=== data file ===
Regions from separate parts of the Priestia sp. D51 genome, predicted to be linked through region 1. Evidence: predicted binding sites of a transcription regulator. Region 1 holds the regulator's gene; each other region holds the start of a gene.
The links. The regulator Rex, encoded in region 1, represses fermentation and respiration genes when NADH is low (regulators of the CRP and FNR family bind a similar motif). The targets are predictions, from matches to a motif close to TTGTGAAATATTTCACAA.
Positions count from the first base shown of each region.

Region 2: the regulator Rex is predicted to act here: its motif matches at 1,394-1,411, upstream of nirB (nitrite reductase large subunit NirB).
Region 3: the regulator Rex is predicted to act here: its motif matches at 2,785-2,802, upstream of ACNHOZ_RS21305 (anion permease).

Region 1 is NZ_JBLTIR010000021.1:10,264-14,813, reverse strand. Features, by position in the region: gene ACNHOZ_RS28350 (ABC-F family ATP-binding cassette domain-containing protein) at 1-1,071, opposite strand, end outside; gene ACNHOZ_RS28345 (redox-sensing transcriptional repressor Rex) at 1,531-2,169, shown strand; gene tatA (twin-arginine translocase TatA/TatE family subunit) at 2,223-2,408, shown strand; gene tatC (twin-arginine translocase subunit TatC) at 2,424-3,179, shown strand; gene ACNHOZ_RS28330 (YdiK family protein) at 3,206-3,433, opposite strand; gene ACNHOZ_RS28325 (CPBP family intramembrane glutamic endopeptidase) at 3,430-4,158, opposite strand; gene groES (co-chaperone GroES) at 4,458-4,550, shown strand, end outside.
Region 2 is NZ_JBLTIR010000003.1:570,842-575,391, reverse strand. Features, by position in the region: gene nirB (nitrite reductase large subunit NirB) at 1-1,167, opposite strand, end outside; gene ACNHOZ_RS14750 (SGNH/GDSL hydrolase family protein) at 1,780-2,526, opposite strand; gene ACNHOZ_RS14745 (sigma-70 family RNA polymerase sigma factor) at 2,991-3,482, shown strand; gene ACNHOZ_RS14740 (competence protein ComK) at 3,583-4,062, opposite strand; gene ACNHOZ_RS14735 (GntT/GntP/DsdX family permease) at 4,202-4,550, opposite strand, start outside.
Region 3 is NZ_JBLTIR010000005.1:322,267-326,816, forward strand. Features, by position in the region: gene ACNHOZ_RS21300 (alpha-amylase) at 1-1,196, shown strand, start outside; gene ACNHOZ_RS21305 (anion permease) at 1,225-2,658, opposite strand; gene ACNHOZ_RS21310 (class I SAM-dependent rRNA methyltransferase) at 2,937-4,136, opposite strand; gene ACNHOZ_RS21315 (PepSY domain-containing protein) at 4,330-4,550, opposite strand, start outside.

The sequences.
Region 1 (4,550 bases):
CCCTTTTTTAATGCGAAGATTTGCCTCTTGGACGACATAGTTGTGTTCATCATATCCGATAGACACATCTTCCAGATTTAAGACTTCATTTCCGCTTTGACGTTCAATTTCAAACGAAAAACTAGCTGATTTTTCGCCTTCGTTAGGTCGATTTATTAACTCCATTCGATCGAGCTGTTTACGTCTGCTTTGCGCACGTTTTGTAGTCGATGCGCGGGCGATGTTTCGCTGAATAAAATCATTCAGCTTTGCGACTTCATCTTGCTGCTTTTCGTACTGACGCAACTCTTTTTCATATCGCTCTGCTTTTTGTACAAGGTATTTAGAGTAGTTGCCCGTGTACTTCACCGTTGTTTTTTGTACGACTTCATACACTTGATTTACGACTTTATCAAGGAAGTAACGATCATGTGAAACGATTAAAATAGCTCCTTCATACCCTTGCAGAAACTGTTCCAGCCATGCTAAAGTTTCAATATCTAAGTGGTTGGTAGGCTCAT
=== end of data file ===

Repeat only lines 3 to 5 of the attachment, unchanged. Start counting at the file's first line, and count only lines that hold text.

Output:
Positions count from the first base shown of each region.

Region 2: the regulator Rex is predicted to act here: its motif matches at 1,394-1,411, upstream of nirB (nitrite reductase large subunit NirB).
Region 3: the regulator Rex is predicted to act here: its motif matches at 2,785-2,802, upstream of ACNHOZ_RS21305 (anion permease).